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Personal Data Protection Bill


The government has withdrawn the Personal Data Protection Bill from Parliament as it considers a “comprehensive legal framework” to regulate the online space, including bringing separate laws on data privacy, the overall Internet ecosystem, cybersecurity, telecom regulations, and harnessing non-personal data to boost innovation in the country.


GS III: Cyber Security, IT & Computers, Government Policies & Interventions

Dimensions of the Article:

  1. The 2019 Personal Data Protection Bill
  2. Advantages
  3. Disadvantages
  4. Why was the bill withdrawn?

The 2019 Personal Data Protection Bill

  • Known colloquially as the Privacy Bill, it was introduced in Lok Sabha in December 2019.
  • Its goal was to protect individual rights by governing the collection, movement, and processing of personal data.
  • The bill was then referred to the Joint Committee of Parliament (JCP), which issued recommendations by the end of 2021.

The Bill’s Key Provisions


  • The Bill governs personal data processing by I the government, (ii) companies incorporated in India, and (iii) foreign companies dealing with personal data of individuals in India.

Data is classified into three categories.

  • Personal Data – Information about an individual’s characteristics, traits, or attributes that can be used to identify them.
  • Financial data, biometric data, caste, religious or political beliefs, and any other category of data specified by the government are examples of sensitive personal data.
  • Critical personal data – The government has designated certain personal data as critical personal data, which can only be processed in India.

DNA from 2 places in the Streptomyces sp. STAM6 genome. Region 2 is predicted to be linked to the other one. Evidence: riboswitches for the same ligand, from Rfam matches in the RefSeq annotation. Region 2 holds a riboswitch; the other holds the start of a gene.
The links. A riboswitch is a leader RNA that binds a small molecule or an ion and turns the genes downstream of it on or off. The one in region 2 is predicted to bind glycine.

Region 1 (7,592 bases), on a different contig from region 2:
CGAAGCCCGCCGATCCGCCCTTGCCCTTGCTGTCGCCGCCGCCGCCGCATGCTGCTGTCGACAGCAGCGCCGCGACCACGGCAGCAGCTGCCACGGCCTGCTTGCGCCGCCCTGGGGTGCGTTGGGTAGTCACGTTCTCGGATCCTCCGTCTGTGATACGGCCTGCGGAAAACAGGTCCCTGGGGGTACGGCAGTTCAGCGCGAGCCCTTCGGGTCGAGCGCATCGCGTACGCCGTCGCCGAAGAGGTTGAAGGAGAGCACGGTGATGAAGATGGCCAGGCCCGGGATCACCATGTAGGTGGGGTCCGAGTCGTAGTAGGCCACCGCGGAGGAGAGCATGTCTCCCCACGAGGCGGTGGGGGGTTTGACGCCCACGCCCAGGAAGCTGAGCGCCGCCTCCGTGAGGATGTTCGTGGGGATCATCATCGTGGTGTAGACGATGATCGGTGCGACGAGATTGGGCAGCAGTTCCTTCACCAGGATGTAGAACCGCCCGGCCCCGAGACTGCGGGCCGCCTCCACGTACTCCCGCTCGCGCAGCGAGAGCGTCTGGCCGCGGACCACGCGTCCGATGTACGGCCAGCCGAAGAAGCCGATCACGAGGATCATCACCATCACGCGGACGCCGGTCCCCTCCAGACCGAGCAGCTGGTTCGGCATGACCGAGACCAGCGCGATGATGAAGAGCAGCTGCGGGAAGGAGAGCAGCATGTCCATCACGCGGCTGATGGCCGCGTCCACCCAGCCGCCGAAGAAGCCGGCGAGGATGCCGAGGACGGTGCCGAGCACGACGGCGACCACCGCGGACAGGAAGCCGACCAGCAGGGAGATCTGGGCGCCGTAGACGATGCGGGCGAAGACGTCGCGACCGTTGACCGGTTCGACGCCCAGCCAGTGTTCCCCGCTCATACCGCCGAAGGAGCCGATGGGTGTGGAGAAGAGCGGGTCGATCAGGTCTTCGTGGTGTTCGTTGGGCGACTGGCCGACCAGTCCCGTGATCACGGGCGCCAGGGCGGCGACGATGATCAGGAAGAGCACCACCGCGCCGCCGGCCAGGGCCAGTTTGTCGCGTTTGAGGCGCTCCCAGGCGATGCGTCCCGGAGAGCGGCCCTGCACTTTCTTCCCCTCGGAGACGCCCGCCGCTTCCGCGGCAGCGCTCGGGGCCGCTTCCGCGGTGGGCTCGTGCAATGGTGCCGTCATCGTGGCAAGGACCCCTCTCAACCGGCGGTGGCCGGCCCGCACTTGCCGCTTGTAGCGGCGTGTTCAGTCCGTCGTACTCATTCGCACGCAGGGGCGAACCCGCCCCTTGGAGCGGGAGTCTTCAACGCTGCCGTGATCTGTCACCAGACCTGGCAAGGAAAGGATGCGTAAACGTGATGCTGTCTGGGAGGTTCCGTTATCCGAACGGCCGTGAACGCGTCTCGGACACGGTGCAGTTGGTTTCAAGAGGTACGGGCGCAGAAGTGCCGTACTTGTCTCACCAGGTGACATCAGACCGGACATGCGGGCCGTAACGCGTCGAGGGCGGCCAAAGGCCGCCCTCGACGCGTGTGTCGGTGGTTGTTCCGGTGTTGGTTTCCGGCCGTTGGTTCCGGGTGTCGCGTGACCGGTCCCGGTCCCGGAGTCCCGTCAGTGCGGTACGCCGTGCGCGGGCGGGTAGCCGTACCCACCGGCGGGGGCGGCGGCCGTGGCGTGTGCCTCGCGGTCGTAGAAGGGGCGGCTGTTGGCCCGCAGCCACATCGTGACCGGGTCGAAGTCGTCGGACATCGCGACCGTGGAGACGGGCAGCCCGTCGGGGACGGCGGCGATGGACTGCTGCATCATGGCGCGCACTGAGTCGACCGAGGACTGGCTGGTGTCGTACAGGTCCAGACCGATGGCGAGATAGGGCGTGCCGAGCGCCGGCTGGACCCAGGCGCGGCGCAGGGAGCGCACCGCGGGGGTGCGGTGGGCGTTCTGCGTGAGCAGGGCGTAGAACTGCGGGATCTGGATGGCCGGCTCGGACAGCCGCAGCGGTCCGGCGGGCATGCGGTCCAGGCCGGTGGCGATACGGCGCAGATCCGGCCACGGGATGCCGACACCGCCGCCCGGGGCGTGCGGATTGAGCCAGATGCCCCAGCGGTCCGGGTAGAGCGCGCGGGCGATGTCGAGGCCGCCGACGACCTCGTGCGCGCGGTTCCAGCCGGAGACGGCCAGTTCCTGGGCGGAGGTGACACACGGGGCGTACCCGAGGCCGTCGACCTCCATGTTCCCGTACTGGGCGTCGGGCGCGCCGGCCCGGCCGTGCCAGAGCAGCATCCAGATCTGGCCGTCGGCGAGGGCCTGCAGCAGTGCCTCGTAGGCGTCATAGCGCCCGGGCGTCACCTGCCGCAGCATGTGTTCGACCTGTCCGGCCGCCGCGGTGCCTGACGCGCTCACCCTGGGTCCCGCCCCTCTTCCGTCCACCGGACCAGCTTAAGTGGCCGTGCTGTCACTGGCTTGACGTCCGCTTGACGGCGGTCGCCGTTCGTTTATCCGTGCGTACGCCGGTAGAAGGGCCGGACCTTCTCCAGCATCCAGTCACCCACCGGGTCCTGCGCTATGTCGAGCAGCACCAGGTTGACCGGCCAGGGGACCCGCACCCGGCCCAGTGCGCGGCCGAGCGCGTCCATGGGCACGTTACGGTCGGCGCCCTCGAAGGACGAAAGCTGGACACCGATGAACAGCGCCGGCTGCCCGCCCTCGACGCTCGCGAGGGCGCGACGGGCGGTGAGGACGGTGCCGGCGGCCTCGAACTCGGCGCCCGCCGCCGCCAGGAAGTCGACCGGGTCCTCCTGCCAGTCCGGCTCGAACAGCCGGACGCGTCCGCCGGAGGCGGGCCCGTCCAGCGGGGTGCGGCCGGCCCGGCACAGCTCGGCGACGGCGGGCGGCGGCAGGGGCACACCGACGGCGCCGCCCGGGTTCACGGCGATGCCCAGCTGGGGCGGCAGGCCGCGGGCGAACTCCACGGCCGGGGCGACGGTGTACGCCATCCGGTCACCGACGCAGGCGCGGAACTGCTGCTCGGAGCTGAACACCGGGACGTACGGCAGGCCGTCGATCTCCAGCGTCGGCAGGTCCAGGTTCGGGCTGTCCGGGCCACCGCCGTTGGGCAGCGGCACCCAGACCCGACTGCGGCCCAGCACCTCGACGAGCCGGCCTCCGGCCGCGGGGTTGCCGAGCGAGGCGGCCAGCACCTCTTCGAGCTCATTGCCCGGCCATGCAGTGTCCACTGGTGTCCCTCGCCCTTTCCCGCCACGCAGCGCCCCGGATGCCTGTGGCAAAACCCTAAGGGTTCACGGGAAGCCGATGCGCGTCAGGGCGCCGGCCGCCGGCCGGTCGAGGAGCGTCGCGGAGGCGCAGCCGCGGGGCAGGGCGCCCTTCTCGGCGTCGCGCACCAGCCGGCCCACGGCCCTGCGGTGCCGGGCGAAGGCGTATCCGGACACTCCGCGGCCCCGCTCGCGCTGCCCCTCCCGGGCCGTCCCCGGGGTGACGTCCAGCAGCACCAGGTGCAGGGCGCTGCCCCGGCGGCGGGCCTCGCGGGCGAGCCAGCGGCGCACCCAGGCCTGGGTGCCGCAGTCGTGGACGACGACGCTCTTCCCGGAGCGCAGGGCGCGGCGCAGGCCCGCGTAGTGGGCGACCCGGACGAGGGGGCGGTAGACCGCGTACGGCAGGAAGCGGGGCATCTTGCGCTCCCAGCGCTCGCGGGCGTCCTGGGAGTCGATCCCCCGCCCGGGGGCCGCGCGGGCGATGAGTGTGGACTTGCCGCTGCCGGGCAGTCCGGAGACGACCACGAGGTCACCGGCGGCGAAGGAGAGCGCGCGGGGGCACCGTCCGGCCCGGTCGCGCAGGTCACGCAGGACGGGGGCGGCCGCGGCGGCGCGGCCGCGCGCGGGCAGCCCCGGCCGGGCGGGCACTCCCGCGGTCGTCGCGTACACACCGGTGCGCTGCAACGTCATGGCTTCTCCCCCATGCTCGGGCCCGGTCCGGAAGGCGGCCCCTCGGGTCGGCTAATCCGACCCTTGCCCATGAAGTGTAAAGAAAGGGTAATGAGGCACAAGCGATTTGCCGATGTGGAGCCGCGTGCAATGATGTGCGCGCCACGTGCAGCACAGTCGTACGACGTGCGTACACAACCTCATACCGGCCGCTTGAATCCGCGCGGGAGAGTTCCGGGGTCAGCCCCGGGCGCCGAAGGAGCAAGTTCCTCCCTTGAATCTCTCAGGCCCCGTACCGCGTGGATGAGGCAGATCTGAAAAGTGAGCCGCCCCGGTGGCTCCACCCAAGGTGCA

Data fiduciary obligations

  • A data fiduciary is an entity or individual who decides how to process personal data.
  • Such processing will be subject to purpose, collection, and storage constraints.

Grounds for processing personal data

  • The Bill allows fiduciaries to process data only with the individual’s consent.
  • Personal data can, however, be processed without consent in certain circumstances.
  • These include: if the State is required to provide benefits to the individual, legal proceedings, and responding to a medical emergency.

Social media intermediaries

  • The Bill defines these as intermediaries that enable online interaction between users and information sharing.
  • All such intermediaries that have users above a notified threshold and whose actions have the potential to impact electoral democracy or public order are subject to certain obligations.
  • This includes offering a voluntary user verification mechanism to Indian users.

Data Protection Authority

  • The Bill establishes a Data Protection Authority, which may: take steps to protect individuals’ interests; prevent misuse of personal data; and ensure Bill compliance.
  • It will be led by a chairperson and comprised of six members with at least ten years of experience in data protection and information technology.
  • The Authority’s orders can be appealed to an Appellate Tribunal. The Supreme Court will hear Tribunal appeals.

Data transfer outside of India

  • Sensitive personal data may be transferred outside India for processing if the individual expressly consents and certain additional conditions are met.